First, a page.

There’s a big difference between having a drink and alcohol abuse.
In our culture drinking alcohol to celebrate or socialise is an accepted and everyday practice and many people can enjoy the affects of alcohol without negative consequences or resulting problems.
However for some people, and some families, using alcohol in moderation is just not possible.
For reasons that are becoming increasingly clear through scientific study, some people have sensitivity to alcohol that results in the development of a dependency that evolves into the disease of alcohol addiction or alcoholism. For these people, it’s not possible for them to simply ‘stop drinking’.
‘Addiction’ means having a dependence on a substance or activity. Unlike someone who simply ‘wants’ something, a person with an addiction will have physical cravings and urges for the substance they’re addicted to.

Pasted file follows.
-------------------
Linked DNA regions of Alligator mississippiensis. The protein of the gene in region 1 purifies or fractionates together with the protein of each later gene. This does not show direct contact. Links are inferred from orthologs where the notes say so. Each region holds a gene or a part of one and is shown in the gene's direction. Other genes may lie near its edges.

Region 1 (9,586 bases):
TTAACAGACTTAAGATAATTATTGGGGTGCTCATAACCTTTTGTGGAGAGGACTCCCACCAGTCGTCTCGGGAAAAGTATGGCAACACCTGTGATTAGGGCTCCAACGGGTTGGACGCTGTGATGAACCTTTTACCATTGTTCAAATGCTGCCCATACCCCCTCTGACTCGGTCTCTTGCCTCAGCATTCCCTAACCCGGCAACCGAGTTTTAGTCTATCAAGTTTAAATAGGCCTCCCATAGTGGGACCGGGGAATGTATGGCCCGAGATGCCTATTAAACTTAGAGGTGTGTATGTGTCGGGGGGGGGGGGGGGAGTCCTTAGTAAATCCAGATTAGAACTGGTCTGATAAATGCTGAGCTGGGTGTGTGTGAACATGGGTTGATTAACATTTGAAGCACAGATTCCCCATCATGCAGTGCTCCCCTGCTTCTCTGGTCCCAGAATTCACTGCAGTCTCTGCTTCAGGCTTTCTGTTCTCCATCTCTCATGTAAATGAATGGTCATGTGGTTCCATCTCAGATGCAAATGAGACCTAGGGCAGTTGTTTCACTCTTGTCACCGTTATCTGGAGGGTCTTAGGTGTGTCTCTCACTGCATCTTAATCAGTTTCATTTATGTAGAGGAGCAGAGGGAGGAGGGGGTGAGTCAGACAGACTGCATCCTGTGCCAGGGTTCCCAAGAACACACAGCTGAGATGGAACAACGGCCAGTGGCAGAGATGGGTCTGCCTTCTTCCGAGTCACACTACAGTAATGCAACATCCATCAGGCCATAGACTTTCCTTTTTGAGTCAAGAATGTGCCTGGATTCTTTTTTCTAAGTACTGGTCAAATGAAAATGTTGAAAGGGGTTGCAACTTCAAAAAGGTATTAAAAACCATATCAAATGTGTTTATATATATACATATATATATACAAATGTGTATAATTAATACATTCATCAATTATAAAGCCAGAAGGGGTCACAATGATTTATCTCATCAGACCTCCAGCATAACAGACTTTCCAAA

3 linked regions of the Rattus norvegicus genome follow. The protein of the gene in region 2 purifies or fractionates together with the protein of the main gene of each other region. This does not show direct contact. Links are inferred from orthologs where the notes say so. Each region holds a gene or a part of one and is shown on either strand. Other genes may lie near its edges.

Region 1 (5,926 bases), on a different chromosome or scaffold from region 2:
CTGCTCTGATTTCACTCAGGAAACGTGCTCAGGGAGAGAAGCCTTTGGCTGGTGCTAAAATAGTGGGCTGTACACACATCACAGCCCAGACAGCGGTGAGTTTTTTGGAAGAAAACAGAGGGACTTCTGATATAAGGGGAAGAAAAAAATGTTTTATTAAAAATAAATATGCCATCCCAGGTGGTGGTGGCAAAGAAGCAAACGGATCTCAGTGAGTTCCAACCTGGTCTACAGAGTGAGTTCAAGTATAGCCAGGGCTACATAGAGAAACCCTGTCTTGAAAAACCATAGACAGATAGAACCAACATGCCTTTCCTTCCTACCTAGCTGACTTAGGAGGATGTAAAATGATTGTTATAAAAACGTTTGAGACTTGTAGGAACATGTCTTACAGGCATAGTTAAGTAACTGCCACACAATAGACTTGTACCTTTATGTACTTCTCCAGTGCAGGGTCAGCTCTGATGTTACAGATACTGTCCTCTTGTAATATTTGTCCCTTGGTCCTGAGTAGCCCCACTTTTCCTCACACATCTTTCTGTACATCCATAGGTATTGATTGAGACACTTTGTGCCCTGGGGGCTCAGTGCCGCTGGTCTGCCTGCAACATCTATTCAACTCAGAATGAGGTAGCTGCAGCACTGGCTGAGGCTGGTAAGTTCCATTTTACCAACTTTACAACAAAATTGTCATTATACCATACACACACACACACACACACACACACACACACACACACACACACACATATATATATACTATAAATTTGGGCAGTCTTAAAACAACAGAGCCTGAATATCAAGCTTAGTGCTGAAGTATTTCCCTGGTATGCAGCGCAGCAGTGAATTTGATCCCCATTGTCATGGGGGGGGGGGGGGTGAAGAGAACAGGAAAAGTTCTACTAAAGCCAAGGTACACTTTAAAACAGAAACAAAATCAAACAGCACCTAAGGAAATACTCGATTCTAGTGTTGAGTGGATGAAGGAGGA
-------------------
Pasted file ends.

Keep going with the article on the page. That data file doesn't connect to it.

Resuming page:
Development of an addiction generally has 3 stages:
- Experimentation– often begins during the teenage years where the young person explores the personal effects of drinking different types and amounts of alcohol
- Habitual patterning– the process of developing patterns of drinking which become normalised in your life, for example always having a drink when you are socialising
- Dependency– the process of becoming dependent on drinking alcohol to manage some aspects of your life
Alcohol addiction, alcoholism or an alcohol dependence is a cunning and baffling disease that creeps up on you over a period of time as problematic drinking patterns develop and become a regular part of your life. Your relationship with alcohol becomes characterised by obsession and compulsion.
The obsession refers to the way you think about alcohol – the time you spend thinking and planning about when you will have your next drink, or how you plan to limit yourself. The compulsion refers to loss of control over your impulse to drink. The disease of alcoholism is far more complex than just the behaviour of drinking too much.